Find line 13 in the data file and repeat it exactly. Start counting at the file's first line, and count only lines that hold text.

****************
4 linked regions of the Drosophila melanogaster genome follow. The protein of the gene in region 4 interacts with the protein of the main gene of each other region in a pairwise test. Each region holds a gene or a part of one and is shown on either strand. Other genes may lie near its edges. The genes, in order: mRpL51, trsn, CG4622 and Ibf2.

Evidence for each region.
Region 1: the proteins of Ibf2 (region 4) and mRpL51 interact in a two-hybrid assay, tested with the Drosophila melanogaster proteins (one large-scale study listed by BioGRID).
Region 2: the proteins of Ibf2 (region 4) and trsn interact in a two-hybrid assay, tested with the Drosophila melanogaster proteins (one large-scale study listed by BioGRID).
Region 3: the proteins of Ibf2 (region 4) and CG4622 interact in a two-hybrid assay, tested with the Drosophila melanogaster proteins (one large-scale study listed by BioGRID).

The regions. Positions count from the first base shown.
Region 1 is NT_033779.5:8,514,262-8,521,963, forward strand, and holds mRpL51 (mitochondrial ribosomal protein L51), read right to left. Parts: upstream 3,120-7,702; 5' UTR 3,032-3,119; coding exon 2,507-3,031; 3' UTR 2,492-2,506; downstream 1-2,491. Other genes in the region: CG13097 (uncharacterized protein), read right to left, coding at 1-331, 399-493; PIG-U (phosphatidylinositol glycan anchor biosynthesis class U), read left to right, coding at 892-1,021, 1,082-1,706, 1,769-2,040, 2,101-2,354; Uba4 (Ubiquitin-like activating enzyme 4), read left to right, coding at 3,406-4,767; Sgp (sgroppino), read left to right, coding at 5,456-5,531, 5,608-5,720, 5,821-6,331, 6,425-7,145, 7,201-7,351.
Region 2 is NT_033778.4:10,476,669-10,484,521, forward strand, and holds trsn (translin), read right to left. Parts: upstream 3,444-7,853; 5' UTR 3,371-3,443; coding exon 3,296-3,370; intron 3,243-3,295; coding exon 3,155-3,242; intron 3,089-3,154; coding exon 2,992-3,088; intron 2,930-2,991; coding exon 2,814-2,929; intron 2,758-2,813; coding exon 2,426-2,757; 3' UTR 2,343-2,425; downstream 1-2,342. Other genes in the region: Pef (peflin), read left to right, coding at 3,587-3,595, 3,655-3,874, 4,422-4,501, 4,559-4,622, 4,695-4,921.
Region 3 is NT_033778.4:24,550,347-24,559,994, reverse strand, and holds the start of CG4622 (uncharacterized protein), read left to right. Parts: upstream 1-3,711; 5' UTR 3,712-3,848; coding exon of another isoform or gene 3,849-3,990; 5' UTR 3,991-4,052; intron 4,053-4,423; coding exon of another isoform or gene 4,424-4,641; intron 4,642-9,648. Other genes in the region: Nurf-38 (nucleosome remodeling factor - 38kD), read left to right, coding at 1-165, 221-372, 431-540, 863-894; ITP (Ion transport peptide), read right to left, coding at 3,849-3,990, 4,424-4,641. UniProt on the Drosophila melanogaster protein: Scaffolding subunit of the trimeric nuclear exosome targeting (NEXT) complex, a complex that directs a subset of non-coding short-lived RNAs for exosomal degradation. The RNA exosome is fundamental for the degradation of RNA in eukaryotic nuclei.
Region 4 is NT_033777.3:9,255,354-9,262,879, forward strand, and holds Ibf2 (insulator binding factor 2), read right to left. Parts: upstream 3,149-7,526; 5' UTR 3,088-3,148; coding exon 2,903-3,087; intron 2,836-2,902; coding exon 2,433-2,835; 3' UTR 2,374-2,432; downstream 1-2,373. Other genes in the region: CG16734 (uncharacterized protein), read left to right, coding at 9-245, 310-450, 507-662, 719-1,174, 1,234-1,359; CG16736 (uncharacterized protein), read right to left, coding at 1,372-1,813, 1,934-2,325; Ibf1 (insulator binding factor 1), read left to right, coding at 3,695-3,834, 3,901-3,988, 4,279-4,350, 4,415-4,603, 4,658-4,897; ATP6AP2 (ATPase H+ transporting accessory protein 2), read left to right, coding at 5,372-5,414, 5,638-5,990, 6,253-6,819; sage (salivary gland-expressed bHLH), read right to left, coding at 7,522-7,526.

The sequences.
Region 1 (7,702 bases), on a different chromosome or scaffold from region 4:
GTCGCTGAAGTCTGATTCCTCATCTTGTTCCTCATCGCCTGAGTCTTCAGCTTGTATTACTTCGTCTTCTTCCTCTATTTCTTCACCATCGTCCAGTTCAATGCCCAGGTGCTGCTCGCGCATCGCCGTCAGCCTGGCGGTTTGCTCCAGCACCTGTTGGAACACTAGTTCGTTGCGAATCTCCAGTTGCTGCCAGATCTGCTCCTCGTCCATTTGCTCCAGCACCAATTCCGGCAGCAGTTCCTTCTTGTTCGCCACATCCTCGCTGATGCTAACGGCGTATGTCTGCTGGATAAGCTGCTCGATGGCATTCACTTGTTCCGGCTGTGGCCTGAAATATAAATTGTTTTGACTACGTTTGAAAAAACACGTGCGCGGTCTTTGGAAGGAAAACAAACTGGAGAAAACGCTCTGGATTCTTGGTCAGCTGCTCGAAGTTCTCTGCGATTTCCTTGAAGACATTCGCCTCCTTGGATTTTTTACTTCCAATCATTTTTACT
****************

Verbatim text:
GTCGCTGAAGTCTGATTCCTCATCTTGTTCCTCATCGCCTGAGTCTTCAGCTTGTATTACTTCGTCTTCTTCCTCTATTTCTTCACCATCGTCCAGTTCAATGCCCAGGTGCTGCTCGCGCATCGCCGTCAGCCTGGCGGTTTGCTCCAGCACCTGTTGGAACACTAGTTCGTTGCGAATCTCCAGTTGCTGCCAGATCTGCTCCTCGTCCATTTGCTCCAGCACCAATTCCGGCAGCAGTTCCTTCTTGTTCGCCACATCCTCGCTGATGCTAACGGCGTATGTCTGCTGGATAAGCTGCTCGATGGCATTCACTTGTTCCGGCTGTGGCCTGAAATATAAATTGTTTTGACTACGTTTGAAAAAACACGTGCGCGGTCTTTGGAAGGAAAACAAACTGGAGAAAACGCTCTGGATTCTTGGTCAGCTGCTCGAAGTTCTCTGCGATTTCCTTGAAGACATTCGCCTCCTTGGATTTTTTACTTCCAATCATTTTTACT